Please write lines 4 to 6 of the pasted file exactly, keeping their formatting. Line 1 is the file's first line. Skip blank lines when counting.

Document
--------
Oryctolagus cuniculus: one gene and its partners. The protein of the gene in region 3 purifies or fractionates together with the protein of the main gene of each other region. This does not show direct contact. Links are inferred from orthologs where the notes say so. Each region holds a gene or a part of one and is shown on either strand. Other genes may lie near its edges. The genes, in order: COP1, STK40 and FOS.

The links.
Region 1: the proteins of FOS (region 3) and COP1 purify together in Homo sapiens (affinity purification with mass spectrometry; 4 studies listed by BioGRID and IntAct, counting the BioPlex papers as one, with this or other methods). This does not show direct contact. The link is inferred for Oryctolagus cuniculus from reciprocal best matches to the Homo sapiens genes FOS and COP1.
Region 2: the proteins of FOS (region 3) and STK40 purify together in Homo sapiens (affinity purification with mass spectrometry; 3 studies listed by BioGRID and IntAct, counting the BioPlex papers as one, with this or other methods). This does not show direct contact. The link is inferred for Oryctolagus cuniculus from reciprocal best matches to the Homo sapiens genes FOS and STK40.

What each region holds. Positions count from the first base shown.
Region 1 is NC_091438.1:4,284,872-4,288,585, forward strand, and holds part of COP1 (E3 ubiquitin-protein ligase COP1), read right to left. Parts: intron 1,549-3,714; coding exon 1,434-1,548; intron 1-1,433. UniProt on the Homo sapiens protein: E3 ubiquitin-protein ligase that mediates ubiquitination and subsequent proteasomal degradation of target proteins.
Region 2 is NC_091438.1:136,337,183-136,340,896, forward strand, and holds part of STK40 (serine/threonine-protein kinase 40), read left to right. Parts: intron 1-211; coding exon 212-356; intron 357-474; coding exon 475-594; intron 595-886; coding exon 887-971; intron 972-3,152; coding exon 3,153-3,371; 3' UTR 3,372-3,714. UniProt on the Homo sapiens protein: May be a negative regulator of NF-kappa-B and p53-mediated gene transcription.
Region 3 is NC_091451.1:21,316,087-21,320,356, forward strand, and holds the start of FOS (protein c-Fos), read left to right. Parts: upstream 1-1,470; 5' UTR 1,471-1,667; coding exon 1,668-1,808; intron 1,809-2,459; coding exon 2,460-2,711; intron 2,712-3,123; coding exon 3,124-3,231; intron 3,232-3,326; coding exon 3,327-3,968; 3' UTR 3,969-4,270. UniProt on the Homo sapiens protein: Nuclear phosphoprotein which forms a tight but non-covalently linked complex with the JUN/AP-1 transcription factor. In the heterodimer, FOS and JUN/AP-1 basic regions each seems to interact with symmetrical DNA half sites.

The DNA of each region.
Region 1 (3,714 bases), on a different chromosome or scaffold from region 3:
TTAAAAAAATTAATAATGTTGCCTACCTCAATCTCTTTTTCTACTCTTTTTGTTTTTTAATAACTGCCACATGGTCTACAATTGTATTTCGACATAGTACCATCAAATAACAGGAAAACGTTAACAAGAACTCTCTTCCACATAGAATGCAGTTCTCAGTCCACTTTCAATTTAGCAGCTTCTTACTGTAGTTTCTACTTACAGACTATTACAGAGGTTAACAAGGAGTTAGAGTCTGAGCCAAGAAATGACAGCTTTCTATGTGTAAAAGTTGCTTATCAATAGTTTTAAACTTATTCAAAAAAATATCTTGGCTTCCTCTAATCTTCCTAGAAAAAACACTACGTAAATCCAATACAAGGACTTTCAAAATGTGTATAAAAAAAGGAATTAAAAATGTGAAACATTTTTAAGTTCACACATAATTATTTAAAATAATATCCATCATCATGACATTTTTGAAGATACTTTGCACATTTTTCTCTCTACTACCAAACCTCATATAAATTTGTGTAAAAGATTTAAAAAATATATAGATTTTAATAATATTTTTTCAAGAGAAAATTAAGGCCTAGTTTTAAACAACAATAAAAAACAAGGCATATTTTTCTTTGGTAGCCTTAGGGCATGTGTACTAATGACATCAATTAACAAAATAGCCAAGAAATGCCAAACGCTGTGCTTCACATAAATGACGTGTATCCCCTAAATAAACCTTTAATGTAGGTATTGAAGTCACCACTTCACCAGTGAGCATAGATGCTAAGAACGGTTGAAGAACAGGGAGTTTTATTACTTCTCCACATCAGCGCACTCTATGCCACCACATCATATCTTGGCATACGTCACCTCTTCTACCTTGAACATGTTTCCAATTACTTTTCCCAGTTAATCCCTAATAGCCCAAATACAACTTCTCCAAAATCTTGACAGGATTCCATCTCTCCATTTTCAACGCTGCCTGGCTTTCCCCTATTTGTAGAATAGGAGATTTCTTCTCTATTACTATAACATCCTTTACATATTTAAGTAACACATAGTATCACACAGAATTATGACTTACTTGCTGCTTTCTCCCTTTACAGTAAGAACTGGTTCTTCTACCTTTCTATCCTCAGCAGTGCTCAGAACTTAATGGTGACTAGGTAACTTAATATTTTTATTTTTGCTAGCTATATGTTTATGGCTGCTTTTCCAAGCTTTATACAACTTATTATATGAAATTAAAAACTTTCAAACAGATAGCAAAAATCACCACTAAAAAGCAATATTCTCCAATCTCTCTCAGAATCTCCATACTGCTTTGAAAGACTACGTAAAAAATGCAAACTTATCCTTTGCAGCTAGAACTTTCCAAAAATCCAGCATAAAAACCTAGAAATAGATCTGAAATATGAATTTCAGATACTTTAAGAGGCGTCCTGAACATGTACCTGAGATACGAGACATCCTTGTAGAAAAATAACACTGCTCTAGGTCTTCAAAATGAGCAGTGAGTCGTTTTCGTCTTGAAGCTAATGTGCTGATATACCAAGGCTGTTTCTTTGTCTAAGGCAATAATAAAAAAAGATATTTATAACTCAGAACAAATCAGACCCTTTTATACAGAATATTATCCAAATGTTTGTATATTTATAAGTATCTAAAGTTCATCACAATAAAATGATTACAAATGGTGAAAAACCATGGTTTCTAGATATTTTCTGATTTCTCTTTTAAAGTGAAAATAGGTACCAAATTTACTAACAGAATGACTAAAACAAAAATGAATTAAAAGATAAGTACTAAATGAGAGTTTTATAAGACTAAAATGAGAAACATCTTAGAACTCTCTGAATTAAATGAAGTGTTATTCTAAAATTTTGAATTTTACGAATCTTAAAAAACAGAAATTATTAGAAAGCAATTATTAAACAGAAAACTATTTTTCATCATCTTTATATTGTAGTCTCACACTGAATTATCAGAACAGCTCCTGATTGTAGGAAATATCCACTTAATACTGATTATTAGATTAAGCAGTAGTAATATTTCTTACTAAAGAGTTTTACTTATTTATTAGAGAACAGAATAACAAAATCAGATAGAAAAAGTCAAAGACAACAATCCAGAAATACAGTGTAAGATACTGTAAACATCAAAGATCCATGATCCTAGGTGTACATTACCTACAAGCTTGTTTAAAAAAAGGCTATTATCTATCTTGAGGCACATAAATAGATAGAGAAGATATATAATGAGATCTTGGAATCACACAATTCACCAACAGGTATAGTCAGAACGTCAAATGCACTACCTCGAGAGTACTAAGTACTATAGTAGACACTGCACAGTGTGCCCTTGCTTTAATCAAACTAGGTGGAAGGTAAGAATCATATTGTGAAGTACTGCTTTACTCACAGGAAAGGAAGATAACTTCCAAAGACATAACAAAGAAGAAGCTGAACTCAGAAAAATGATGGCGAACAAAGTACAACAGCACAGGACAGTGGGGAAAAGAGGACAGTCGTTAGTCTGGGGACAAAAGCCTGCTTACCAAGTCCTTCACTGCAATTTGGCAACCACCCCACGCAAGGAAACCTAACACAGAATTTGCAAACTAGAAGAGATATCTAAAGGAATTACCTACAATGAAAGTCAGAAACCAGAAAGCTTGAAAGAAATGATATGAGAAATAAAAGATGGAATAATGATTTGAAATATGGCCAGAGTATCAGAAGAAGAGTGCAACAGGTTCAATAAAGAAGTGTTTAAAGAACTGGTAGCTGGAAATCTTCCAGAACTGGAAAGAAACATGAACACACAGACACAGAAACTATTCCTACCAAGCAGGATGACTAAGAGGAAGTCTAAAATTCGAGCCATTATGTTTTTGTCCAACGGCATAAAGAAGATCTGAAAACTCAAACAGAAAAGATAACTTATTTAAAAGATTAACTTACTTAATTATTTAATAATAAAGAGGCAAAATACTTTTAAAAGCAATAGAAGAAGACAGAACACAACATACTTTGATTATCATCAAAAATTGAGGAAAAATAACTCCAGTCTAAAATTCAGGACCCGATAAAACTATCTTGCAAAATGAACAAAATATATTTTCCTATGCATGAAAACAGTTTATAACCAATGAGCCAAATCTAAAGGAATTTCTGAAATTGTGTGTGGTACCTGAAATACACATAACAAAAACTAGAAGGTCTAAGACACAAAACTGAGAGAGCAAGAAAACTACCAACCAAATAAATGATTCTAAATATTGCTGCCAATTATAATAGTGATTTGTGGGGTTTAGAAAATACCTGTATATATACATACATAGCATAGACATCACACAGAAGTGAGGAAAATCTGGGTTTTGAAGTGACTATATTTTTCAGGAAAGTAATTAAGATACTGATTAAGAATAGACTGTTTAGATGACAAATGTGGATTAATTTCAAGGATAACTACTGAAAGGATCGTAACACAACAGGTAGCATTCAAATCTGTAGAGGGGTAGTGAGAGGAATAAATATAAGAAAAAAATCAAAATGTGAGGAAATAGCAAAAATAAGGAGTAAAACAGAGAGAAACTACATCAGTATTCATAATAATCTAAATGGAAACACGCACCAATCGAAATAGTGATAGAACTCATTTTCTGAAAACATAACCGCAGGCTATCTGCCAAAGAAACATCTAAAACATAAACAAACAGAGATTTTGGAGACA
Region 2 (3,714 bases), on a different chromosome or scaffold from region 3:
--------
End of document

Region 2: the proteins of FOS (region 3) and STK40 purify together in Homo sapiens (affinity purification with mass spectrometry; 3 studies listed by BioGRID and IntAct, counting the BioPlex papers as one, with this or other methods). This does not show direct contact. The link is inferred for Oryctolagus cuniculus from reciprocal best matches to the Homo sapiens genes FOS and STK40.

What each region holds. Positions count from the first base shown.
Region 1 is NC_091438.1:4,284,872-4,288,585, forward strand, and holds part of COP1 (E3 ubiquitin-protein ligase COP1), read right to left. Parts: intron 1,549-3,714; coding exon 1,434-1,548; intron 1-1,433. UniProt on the Homo sapiens protein: E3 ubiquitin-protein ligase that mediates ubiquitination and subsequent proteasomal degradation of target proteins.